Mike Daisey has always been a tremendous storyteller, monologuist, and general rabble-rouser in his solo performances. Armed only with a desk, a microphone, and a few sheets of legal paper, he has weaved intricate tales of “great” and crazy men, Amazon.com, and most recently How Theatre Failed America. His insight and charisma shine through as he profusely sweats for us, his love of being onstage.
His new piece, If You See Something Say Something, goes above and beyond his typical observation-comedy, and brings him into a realm of truly amazing theatre. If You See Something is a tapestry of the expected contemporary era of “homeland security,” and the history of the Trinity Test, the first deployment of the atomic bomb in New Mexico, on July 16, 1945. By combining history, current politics, and his childhood obsession with weapons of mass destruction, Daisey single-handedly reveals the solution to the culture of fear the U.S. has built up so stealthily. Go with me on this.
One of Daisey’s opening stories is pulling up to the White Sands army base, where for one day every year, from dawn to dusk, the “memorial” for the first A-bomb is opened to the public (Daisey is quick to point out that although most people have forgotten about White Sands, it is the locale of the largest weapons development anywhere—it’s by far, not so ironically, the largest stockpile of weapons of mass destruction in the world.) Upon reaching the gate, Daisey is struck by the guard’s blunt opening line: “Alcohol or firearms?” The imposition is so blunt, clear-cut, and transparent, that Daisey casts his first and perhaps most ingenious observation of the evening: security in America isn’t about safety; it’s “the elimination of metaphor.” And how right he is: the question is as ineffective as the political rhetoric of “with us or against us,” as ineffective as the hundreds of billions of dollars being spent on defense (defense?) abroad, and the color-coded terror alert system. This is what Daisey refers to as “security theatre” at White Sands, at the airports, on CNN. Security theatre is one big act to make like something is being done to protect us, when, in reality, hijacking won’t happen anymore, toothpaste is not an explosive, politicians use fear to get votes, and xenophobia has become a commodified industry. It’s all the stuff of melodramatic posturing, not even psychological realism: if it were Method theatre, at least the politicians would know their background and objectives.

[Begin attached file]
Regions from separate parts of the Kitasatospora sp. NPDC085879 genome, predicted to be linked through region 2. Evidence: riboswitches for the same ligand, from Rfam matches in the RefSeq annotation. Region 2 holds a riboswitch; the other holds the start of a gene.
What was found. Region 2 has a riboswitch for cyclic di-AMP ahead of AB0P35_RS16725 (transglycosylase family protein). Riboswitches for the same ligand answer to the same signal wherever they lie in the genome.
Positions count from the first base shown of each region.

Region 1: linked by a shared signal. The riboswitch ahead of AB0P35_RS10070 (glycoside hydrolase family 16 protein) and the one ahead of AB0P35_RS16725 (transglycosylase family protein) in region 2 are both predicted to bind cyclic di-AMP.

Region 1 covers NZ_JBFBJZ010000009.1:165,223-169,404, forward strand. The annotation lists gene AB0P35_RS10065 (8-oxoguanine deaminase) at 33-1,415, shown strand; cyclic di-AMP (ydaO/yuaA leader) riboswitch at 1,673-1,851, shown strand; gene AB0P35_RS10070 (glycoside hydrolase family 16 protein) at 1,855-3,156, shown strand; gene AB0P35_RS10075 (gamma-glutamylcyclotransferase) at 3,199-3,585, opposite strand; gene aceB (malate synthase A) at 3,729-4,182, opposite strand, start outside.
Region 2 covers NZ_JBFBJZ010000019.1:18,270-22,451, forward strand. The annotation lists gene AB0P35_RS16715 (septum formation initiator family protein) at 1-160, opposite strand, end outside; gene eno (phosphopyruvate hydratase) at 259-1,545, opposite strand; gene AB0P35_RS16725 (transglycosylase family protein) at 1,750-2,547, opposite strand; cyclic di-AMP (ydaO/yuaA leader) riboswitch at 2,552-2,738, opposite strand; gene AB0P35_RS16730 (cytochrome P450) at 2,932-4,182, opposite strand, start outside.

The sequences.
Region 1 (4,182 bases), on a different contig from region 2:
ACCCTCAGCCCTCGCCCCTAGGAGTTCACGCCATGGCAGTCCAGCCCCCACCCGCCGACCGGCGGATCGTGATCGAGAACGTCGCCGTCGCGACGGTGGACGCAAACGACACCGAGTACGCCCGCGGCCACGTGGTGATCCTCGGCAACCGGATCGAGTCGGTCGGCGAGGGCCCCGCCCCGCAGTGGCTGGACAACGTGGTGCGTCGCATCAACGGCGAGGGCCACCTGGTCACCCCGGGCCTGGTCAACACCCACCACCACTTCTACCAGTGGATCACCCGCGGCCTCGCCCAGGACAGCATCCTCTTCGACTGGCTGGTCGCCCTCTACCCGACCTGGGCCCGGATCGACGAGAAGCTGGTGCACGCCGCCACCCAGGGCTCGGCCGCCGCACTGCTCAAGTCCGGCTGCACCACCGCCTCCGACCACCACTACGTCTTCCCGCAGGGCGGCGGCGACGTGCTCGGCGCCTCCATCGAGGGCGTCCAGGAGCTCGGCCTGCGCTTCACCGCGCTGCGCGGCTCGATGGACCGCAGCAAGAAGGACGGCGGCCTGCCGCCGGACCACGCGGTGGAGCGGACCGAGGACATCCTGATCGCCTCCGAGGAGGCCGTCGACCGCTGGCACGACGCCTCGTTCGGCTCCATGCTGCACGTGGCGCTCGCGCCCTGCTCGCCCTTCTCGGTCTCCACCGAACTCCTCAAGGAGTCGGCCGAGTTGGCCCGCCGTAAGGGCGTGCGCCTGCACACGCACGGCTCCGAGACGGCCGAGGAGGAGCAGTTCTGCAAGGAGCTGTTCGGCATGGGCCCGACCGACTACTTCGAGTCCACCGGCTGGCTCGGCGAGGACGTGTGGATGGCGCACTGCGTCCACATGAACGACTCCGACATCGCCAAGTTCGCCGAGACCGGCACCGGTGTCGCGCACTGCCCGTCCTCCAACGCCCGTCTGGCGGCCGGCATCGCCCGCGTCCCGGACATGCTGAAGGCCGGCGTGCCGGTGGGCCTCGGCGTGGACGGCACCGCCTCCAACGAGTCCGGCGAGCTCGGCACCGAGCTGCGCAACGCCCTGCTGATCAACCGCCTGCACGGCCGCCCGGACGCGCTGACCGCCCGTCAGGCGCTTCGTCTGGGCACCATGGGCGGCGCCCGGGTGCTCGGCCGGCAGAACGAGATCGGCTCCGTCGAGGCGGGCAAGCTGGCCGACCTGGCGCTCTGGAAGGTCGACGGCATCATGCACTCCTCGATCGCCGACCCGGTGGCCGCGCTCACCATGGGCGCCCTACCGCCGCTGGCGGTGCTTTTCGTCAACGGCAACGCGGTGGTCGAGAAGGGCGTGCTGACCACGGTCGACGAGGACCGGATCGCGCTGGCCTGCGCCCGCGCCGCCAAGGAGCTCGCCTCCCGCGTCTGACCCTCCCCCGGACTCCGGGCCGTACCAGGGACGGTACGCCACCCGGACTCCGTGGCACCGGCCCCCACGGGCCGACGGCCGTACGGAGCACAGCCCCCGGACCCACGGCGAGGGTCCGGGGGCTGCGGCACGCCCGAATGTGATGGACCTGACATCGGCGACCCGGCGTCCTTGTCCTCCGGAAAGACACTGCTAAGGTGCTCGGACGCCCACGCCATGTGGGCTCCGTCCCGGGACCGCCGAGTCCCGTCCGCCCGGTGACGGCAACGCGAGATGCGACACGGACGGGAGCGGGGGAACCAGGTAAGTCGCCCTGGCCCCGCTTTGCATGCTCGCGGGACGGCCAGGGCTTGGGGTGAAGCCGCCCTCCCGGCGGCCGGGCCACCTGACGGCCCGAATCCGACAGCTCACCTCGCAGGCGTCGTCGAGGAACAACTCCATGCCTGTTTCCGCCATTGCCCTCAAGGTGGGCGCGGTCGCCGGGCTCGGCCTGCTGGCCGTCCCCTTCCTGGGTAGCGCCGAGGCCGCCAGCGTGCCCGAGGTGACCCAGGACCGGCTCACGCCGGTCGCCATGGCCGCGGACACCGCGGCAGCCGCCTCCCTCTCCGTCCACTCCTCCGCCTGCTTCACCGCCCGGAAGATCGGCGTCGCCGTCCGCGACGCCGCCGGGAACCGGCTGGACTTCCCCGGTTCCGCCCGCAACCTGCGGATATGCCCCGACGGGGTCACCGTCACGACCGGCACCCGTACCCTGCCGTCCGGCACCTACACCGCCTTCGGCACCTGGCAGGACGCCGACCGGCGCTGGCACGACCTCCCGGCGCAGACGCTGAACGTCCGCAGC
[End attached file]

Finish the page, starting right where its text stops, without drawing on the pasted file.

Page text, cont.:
Daisey takes many detours along the way to introduce us to his childhood, characters at Los Alamos, and the Patriot Act. And they come together in an—achem—explosive conclusion. As Daisey is leaving White Sands, he is ushered past, naturally, souvenir stands and, despite his objective disgust at mushroom cloud t-shirts, must buy almost one of everything. Most significantly, though, is a model of the bomb-as-keychain. He of course points out that he buys this as a reminder, while astounded that those around him will use it pragmatically: they’ll take it out of the packaging, and string their keys on it. They will use the most grandiose symbols of deterrence and defense as a home for the most quotidian symbols of comfort and safety, for their cars, their homes, their gym locks. And despite the direct correlation, the ignorance of it is ultimately sad, heartbreaking even.
And I stand firm in Daisey’s antidote to festival of fear, and that is nuance. Despite the best efforts of those who profit from terror, and those who mindlessly enjoy playing the victims, there are still people like Mike Daisey to read between the lines, to see the spectrum of emotions, pathways, and solutions to, well, a good, ethical life. I can’t help but laugh as a theatre historian at this, that despite the myriad of attempts at a “political” theatre, from the Greeks to the French Revolution, to Brecht, to performance art, one of the most effective, moving, and thought-provoking pieces I’ve come across is a man in a black shirt, sitting at a table, and parsing out how silly theatre really is.